The Roman war machine was an efficient fighting force. What created such an efficient fighting force? Training and discipline. This article is focused on just one particular part of Roman discipline. The harshest punishment in my opinion: Decimation.
Romans had punishments for varying degrees of offence. An individual soldier or a small group could be lashed, sentenced to heavy labour or even executed for harsh crimes or cowardice.
Decimation was a punishment at a whole new level. Usually reserved for unit organizations at the cohorts (480 men per unit), Legions (5000+ men per unit), or even full armies. The charge war for levying such a punishment was generally mutiny en masse, cowardice en masse or gross insubordination.
This punishment was usually ordered by the elite authorities within the Roman military hierarchy, meaning only legates, consuls or later the emperor could order a unit to be decimated.
The unit(s) marked out for decimation would be gathered. By the drawing of lots, 1 out of 10 men would be marked out. This unfortunate soldier would be executed, by his 9 comrades. Manner was killing was brutal, by either stoning or clubbing the man till death.
The punishment did not end there. Soldiers would then be given rations of barley, in lieu of wheat. This might not sound harsh, but to the soldiers, Barley was animal fodder. Wheat based rations was given to soldiers. It was a downgrade of status, something frowned upon within the Roman military.
The more dangerous aspect, if on campaign the decimated unit(s) would have to sleep outside the fortifications of the Roman Fort. Any night attack by the barbarians, and those men would be the first fatalities.
A pitfall of this punishment: dishonourable soldiers, may not necessarily be executed. Survivors, regardless of personal glory and accomplishments were liable to be decimated through unit affiliation. The message would be clear but there’s a chance that courageous soldiers might be the unfortunate victims of this brutal punishment.
The real damage is trauma not only to the 9 survivors, but the army as a whole. It’s hard to imagine soldiers who are campaigning and fighting together, not to develop a strong bond. To then have to murder one of your comrades would be very traumatic to say the least. The army would know their commander means business and it would be best to obey all future orders from then on. It could also reinforce flagging morale.
Uses of Decimation in Roman history.
The first recorded use of the Decimation punishment came in 471BCE. This was incident was recorded by Livy in his histories of Rome. The Consul of the year, Appius Claudius Sabinus Regillensis oversaw the punishment. The following is an extract from Livy’s Histories of Rome:
No one thought of anything but flight. They made their way over heaps of bodies and arms in such wild haste that the enemy gave up the pursuit before the Romans abandoned their flight. At last, after the consul had vainly endeavoured to follow up and rally his men, the scattered troops were gradually got together again, and he fixed his camp on territory undisturbed by war. He called up the men for an assembly, and after inveighing, with perfect justice, against an army which had been false to military discipline and had deserted its standards, he asked them individually where the standards were, where their arms were. The soldiers who had thrown away their arms, the standard-bearers who had lost their standards, and in addition to these the centurions and duplicarii who had deserted their ranks, he ordered to be scourged and beheaded. Of the rank and file every tenth man was drawn by lot for punishment. – Livy, The Histories of Rome, Book 2, Chapter 59.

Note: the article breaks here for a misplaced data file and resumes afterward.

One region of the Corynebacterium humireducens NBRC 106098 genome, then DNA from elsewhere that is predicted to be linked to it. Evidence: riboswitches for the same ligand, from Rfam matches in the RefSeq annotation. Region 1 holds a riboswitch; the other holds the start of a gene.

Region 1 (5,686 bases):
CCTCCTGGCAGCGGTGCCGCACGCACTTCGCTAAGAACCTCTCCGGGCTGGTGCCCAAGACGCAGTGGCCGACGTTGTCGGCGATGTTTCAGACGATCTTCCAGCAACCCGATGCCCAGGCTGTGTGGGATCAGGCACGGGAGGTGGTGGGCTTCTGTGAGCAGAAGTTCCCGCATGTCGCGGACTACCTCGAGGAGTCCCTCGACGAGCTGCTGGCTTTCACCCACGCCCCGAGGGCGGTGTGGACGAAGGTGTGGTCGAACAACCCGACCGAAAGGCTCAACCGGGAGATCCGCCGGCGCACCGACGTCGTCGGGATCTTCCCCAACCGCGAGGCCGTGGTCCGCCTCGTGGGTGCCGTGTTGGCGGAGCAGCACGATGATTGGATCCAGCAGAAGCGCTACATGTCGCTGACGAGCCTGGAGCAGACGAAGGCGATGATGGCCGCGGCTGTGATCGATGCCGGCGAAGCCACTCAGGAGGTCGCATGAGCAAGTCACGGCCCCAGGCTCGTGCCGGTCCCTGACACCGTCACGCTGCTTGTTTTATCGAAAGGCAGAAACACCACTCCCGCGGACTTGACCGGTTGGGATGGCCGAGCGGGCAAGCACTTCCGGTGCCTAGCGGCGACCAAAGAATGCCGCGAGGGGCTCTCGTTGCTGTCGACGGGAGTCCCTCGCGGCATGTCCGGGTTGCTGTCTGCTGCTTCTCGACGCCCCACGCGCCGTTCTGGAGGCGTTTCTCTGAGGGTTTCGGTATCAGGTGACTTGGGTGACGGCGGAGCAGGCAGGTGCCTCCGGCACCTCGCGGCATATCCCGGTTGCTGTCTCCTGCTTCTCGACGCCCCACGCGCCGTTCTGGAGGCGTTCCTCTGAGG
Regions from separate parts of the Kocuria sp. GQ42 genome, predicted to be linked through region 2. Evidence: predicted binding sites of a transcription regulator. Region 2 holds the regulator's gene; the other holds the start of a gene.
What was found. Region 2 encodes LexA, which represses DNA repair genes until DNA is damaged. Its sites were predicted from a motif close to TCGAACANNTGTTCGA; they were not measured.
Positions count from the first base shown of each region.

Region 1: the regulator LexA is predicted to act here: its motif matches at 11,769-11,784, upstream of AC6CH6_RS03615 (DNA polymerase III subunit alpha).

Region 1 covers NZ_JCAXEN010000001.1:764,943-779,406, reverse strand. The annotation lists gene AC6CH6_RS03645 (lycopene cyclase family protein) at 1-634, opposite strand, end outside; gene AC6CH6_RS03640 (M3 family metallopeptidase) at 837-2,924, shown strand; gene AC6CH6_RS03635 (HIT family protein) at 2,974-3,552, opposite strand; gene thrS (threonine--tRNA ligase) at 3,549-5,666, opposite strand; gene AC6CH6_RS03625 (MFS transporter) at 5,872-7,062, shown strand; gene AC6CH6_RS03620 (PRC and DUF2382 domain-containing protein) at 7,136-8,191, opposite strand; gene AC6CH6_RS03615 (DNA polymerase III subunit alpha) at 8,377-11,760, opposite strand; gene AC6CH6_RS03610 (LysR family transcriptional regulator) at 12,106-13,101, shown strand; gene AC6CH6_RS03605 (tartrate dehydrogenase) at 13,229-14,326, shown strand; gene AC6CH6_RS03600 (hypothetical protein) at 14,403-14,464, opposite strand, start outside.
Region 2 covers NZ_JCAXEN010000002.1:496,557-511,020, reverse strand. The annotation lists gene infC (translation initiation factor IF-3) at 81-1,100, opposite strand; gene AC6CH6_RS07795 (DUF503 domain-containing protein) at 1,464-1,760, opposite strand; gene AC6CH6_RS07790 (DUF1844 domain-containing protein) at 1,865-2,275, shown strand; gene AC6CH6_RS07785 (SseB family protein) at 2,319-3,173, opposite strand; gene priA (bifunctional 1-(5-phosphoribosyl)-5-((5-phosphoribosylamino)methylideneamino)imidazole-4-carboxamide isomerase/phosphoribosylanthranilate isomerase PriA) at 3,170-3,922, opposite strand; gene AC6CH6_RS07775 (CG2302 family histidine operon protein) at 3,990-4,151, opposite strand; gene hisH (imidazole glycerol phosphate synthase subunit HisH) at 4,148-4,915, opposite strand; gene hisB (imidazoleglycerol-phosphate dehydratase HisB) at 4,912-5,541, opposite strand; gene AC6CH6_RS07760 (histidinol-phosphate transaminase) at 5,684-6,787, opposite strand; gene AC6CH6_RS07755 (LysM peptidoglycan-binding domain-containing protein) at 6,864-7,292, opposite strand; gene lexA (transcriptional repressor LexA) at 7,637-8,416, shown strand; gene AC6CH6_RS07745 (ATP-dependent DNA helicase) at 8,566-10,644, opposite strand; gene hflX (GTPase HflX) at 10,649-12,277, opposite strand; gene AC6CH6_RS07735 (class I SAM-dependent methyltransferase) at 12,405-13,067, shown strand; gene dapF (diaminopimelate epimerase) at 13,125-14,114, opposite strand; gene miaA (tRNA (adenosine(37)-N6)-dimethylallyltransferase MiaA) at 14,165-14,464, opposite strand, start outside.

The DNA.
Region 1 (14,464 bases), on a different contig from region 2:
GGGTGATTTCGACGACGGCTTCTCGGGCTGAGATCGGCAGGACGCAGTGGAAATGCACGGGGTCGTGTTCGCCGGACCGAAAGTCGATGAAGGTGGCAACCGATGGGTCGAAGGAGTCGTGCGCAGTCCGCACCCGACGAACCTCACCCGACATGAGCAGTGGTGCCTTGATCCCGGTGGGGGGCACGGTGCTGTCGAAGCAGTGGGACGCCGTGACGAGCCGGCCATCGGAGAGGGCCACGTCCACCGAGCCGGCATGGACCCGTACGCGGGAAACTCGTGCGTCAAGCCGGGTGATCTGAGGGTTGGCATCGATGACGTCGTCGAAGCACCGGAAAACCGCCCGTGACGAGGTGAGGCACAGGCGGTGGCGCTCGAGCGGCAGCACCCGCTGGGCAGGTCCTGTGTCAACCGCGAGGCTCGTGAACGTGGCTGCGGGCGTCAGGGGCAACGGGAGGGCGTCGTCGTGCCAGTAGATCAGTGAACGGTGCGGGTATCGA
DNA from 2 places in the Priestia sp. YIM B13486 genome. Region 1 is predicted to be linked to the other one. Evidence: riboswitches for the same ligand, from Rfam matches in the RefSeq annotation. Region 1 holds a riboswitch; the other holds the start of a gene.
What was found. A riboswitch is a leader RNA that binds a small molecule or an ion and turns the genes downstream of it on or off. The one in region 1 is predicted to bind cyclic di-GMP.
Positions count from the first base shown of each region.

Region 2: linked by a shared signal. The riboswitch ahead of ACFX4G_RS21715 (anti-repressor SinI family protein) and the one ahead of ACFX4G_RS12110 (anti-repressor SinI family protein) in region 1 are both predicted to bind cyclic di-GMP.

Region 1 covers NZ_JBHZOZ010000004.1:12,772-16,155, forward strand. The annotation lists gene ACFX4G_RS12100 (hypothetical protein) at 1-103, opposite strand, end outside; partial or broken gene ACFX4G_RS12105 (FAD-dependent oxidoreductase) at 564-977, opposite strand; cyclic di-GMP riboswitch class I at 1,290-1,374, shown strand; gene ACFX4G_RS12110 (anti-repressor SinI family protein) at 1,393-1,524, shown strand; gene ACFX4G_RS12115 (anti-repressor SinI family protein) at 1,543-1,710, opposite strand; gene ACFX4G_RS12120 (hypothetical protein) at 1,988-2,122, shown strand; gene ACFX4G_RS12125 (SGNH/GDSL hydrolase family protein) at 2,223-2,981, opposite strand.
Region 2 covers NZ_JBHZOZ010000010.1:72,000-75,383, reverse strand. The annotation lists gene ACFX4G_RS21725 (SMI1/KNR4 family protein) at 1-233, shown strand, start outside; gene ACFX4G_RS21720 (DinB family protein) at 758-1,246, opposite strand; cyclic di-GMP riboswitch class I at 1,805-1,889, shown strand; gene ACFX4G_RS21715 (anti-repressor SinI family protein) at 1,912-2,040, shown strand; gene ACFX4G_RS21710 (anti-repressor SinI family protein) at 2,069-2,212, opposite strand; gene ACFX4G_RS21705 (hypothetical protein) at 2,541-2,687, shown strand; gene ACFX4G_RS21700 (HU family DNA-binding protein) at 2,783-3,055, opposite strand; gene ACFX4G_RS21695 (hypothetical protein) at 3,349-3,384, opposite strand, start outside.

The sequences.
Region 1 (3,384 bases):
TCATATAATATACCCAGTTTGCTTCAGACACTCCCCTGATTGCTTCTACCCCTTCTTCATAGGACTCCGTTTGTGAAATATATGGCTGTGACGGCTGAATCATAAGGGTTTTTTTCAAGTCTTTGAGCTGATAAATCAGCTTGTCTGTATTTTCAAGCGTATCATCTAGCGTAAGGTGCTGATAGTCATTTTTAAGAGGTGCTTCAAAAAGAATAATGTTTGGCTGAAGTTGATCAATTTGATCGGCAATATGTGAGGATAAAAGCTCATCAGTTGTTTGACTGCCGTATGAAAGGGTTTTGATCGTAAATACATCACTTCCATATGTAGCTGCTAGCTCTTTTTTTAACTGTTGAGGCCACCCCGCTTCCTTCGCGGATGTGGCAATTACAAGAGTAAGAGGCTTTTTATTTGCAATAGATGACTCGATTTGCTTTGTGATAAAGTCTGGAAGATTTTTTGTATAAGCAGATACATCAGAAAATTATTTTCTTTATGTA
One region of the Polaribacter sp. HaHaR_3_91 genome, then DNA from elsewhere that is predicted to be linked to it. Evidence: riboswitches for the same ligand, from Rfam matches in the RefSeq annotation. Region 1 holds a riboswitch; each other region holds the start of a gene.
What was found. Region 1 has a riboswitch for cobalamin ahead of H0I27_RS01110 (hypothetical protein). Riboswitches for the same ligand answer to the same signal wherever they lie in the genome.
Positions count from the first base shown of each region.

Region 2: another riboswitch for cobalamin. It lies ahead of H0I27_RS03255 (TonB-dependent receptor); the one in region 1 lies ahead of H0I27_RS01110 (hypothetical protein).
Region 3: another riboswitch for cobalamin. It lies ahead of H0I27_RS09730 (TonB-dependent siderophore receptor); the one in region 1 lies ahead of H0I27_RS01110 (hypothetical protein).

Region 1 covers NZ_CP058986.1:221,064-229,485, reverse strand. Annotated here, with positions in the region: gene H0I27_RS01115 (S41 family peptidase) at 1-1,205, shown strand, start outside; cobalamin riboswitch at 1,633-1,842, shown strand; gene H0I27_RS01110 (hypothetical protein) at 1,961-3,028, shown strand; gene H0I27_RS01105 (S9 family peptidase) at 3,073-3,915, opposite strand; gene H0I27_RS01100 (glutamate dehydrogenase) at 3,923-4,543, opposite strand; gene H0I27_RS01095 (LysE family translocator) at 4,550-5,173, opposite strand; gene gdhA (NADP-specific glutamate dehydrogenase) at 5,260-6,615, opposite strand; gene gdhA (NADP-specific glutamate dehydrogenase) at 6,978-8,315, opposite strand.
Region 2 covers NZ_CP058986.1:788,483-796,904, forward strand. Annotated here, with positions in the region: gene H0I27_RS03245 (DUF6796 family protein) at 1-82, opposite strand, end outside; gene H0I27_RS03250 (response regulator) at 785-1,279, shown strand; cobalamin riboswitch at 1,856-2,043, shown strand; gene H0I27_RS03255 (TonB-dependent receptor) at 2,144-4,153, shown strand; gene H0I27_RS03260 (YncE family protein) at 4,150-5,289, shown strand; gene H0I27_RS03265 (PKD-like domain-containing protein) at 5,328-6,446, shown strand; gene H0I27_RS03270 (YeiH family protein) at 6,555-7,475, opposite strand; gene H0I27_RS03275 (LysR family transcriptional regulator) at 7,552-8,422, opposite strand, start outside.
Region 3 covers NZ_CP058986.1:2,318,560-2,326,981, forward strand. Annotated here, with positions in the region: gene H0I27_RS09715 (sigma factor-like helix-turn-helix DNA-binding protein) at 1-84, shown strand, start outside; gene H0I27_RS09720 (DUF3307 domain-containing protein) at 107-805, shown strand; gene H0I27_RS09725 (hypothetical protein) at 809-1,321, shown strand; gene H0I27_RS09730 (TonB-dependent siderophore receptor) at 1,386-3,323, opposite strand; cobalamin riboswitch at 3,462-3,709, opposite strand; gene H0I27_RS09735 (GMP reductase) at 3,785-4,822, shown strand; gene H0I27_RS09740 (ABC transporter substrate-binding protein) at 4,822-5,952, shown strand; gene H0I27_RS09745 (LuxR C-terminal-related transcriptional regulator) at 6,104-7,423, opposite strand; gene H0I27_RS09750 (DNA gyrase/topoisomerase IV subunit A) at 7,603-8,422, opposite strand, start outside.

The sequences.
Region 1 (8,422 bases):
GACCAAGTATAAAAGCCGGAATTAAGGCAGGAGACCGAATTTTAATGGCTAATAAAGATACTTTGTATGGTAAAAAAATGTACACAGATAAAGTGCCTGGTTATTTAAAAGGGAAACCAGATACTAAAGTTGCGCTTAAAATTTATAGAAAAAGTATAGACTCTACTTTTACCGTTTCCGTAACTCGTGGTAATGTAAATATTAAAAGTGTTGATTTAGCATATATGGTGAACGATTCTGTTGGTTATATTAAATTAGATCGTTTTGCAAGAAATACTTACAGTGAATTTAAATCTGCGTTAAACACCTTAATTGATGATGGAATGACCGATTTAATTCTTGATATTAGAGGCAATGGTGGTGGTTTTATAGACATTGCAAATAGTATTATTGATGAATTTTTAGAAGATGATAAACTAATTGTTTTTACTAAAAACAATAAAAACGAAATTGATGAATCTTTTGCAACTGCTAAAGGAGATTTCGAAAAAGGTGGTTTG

The most prominent and well known example of the use of Decimation was done by Crassus during the Third Servile War against Spartacus.
When the election of new praetors came on, fear fell upon all, and nobody offered himself as a candidate until Licinius Crassus, a man distinguished among the Romans for birth and wealth, assumed the praetorship and marched against Spartacus with six new legions. When he arrived at his destination he received also the two legions of the consuls, whom he decimated by lot for their bad conduct in several battles. Some say that Crassus, too, having engaged in battle with his whole army, and having been defeated, decimated the whole army and was not deterred by their numbers, but destroyed about 4000 of them. Whichever way it was, when he had once demonstrated to them that he was more dangerous to them than the enemy, he overcame immediately 10,000 of the Spartacans, who were encamped somewhere in a detached position, and killed two-thirds of them – Appian, The Civil Wars
As stated in my article on Spartacus, it is highly unlikely the entire army was decimated. I believe the insubordinate legions were decimated and even Appian is not confirming if it was true or not. So let’s take that with a grain of salt and assume the survivors of the 2 legions were decimated.
It would have shaken the core of every man under Crassus’s command, as it was the first time in nearly 3 centuries that this ancient punishment was used. As stated in Appian’s history, it seemed to have worked with Crassus eventually routing the slave army in the field.
Well that was the Roman punishment of decimation. The harshest but could be an effective punishment if used correctly.
Whilst not directly related to this , I’d like to talk about the use of the word ‘decimation’ in the English vocabulary. It is used to describe extreme reductions or complete ruin of something. I believe this is an incorrect use of the word, given the original meaning was to remove a ‘tenth’. So just keep that in mind.
I hope to get more regular with the blog with work permitting. Thanks for reading. If there’s any topic you’d want me to write on, do let me know in the comments.